Regional differences also emerge over counterfeit goods peddled at market stalls globally. Over a quarter of North Americans questioned believe that fakes are just as good as the real thing, but in Asia, where most of the fakes are produced, consumers hold them in low regard, with only 8% putting them on par with the genuine article.
“People in Asia can pick out a fake bag like no one I’ve seen,” says Boyd, “But in the U.S., people are less aware and less concerned, because in the U.S. luxury brands are considered more mainstream.”
No. 1: Gucci-A Little History . . .
Guccio Gucci founded the House of Gucci as a saddlery shop in Florence in 1906. A century later, the company’s horse bit and stirrup motif is an enduring symbol of luxury. He started out selling leather bags to horsemen in the 1920s and progressed to luxury luggage as his clients graduated from equine transportation to horseless carriages. Today, with Frida Giannini at the creative helm, handbags with the interlocking double-G logo are among the company’s biggest money makers.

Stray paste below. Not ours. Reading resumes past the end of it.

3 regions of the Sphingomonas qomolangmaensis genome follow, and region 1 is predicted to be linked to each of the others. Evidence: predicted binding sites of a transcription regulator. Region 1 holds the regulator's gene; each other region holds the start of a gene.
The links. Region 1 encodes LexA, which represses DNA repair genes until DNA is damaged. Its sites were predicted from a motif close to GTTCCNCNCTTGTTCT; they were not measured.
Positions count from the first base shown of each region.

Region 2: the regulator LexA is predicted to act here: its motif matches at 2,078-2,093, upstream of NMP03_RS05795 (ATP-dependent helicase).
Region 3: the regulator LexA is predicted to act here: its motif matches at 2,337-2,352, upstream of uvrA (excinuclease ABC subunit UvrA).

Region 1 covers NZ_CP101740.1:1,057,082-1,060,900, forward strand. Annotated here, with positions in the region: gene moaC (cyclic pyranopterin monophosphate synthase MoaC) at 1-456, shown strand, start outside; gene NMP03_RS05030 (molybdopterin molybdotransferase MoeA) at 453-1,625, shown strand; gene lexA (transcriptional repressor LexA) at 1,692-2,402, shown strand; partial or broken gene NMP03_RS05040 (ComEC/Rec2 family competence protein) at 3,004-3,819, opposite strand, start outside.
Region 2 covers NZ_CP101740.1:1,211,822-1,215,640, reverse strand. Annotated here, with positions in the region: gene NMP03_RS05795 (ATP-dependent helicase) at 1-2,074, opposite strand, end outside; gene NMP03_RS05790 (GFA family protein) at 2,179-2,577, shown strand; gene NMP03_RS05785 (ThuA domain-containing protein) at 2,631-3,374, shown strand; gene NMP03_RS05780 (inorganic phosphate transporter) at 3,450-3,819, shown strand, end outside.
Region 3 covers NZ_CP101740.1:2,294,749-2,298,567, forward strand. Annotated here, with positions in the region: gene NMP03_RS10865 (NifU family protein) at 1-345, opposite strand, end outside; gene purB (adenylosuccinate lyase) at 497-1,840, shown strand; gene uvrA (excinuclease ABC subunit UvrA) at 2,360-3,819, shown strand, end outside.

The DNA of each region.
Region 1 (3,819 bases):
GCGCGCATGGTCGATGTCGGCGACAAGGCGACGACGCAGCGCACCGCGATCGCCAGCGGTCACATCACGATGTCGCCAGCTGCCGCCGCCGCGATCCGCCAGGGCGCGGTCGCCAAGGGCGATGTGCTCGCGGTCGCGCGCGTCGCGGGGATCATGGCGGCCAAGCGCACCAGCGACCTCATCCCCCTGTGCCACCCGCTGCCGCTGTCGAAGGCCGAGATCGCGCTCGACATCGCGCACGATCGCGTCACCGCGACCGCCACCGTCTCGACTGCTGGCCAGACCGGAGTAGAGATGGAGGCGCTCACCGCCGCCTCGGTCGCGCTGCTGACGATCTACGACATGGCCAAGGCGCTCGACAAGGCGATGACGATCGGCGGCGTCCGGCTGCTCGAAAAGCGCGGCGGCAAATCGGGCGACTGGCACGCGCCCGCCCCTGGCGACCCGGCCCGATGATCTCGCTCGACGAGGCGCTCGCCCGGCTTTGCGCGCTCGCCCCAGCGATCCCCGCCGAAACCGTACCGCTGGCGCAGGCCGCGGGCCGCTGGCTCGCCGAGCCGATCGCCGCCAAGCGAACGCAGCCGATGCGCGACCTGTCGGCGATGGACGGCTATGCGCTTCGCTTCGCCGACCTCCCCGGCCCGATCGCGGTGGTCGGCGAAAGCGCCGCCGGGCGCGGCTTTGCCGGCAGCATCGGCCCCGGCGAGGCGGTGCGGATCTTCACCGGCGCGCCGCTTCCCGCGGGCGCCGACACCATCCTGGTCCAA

Next week we will be introducing you to a couple in Canada who purchased one of Archival Designs’ luxury house plans and has been keeping a blog on the progress of their home build. I’ll be sharing their story and blog, and hope you’ll be back here on Monday, April 16th.
Follow the link to view more photos of today’s Archival Designs’ luxury house plan, Chateaubriand, pictured below.